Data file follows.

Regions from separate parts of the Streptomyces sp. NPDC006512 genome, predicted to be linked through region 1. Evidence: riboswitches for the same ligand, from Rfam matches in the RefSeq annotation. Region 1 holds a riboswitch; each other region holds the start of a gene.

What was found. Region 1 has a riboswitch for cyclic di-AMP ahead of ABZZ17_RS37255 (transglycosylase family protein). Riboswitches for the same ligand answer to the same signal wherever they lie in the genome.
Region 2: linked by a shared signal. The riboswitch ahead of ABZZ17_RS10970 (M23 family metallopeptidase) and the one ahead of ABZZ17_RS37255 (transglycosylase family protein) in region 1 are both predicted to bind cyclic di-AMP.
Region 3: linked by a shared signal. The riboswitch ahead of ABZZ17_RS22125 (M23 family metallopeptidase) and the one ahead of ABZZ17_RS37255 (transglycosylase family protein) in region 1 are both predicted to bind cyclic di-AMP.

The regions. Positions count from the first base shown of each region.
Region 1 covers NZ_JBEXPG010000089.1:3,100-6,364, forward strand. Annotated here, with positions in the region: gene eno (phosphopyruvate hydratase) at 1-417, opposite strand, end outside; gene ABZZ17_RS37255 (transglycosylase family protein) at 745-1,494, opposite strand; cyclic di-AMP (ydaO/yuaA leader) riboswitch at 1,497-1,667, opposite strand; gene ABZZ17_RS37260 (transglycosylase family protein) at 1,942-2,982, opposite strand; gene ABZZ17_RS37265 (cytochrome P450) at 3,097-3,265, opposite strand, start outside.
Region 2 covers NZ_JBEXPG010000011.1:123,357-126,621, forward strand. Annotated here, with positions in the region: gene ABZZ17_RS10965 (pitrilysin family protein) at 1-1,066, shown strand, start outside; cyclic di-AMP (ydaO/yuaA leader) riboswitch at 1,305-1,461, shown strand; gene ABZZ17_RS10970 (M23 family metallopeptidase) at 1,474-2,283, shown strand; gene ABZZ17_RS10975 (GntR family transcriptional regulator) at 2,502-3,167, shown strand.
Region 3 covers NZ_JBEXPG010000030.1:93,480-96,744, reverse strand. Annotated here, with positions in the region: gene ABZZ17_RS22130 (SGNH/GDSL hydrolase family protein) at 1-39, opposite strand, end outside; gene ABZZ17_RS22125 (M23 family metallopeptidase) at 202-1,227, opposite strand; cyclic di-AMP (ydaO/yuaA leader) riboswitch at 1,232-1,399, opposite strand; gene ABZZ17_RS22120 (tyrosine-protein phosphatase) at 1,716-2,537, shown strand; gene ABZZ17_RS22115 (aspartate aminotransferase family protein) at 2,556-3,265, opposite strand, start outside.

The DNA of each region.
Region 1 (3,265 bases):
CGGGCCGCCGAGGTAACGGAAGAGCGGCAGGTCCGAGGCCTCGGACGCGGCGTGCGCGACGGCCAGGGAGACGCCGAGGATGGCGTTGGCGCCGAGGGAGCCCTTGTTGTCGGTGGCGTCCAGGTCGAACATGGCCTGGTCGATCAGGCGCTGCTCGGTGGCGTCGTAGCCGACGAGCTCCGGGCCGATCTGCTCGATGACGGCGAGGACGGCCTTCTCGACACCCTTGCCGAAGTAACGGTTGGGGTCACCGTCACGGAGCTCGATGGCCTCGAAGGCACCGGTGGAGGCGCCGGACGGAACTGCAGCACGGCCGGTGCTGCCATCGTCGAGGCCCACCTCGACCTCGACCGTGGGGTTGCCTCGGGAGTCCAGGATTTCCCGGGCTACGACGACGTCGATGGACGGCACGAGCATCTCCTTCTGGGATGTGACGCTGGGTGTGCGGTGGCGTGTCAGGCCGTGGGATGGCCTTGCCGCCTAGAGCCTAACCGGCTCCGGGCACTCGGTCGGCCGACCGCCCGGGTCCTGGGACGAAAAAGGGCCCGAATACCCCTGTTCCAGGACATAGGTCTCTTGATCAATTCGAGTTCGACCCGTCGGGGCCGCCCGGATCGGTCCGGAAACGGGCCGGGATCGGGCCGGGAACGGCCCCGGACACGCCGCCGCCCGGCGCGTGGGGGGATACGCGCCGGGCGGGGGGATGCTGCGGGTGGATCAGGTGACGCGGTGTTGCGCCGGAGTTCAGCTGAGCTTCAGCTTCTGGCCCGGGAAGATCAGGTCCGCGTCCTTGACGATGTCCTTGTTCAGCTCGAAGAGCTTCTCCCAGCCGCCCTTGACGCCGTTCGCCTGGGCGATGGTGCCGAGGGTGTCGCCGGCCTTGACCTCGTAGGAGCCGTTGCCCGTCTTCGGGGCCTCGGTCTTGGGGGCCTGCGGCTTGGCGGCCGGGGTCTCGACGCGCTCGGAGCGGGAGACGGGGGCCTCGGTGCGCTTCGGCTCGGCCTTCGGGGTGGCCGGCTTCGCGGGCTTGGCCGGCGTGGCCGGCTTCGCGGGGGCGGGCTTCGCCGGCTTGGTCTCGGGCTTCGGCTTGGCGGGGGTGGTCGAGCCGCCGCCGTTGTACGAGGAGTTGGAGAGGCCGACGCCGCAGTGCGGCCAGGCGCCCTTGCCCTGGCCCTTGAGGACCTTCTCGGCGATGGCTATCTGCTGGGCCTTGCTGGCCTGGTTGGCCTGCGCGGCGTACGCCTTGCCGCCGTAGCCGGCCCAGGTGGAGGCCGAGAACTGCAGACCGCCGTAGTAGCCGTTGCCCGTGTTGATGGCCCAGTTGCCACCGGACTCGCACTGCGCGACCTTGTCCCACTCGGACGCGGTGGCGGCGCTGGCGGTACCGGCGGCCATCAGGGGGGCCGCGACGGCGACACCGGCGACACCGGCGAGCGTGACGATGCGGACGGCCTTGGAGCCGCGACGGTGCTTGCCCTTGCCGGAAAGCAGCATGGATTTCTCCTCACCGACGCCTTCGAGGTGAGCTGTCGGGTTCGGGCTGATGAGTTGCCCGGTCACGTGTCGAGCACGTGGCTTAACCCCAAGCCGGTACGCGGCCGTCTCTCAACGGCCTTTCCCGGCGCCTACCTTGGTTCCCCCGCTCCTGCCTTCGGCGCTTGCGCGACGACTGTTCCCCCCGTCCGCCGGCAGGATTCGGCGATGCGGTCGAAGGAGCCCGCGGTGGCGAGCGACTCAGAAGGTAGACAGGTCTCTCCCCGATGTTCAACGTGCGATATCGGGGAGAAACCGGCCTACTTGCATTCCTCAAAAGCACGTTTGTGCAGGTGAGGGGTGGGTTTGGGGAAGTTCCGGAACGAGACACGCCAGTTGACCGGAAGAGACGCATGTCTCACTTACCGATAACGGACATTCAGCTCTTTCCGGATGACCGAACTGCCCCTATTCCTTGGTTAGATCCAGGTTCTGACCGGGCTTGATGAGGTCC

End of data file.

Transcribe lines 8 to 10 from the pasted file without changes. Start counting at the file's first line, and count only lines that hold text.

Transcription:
Region 3 covers NZ_JBEXPG010000030.1:93,480-96,744, reverse strand. Annotated here, with positions in the region: gene ABZZ17_RS22130 (SGNH/GDSL hydrolase family protein) at 1-39, opposite strand, end outside; gene ABZZ17_RS22125 (M23 family metallopeptidase) at 202-1,227, opposite strand; cyclic di-AMP (ydaO/yuaA leader) riboswitch at 1,232-1,399, opposite strand; gene ABZZ17_RS22120 (tyrosine-protein phosphatase) at 1,716-2,537, shown strand; gene ABZZ17_RS22115 (aspartate aminotransferase family protein) at 2,556-3,265, opposite strand, start outside.

The DNA of each region.
Region 1 (3,265 bases):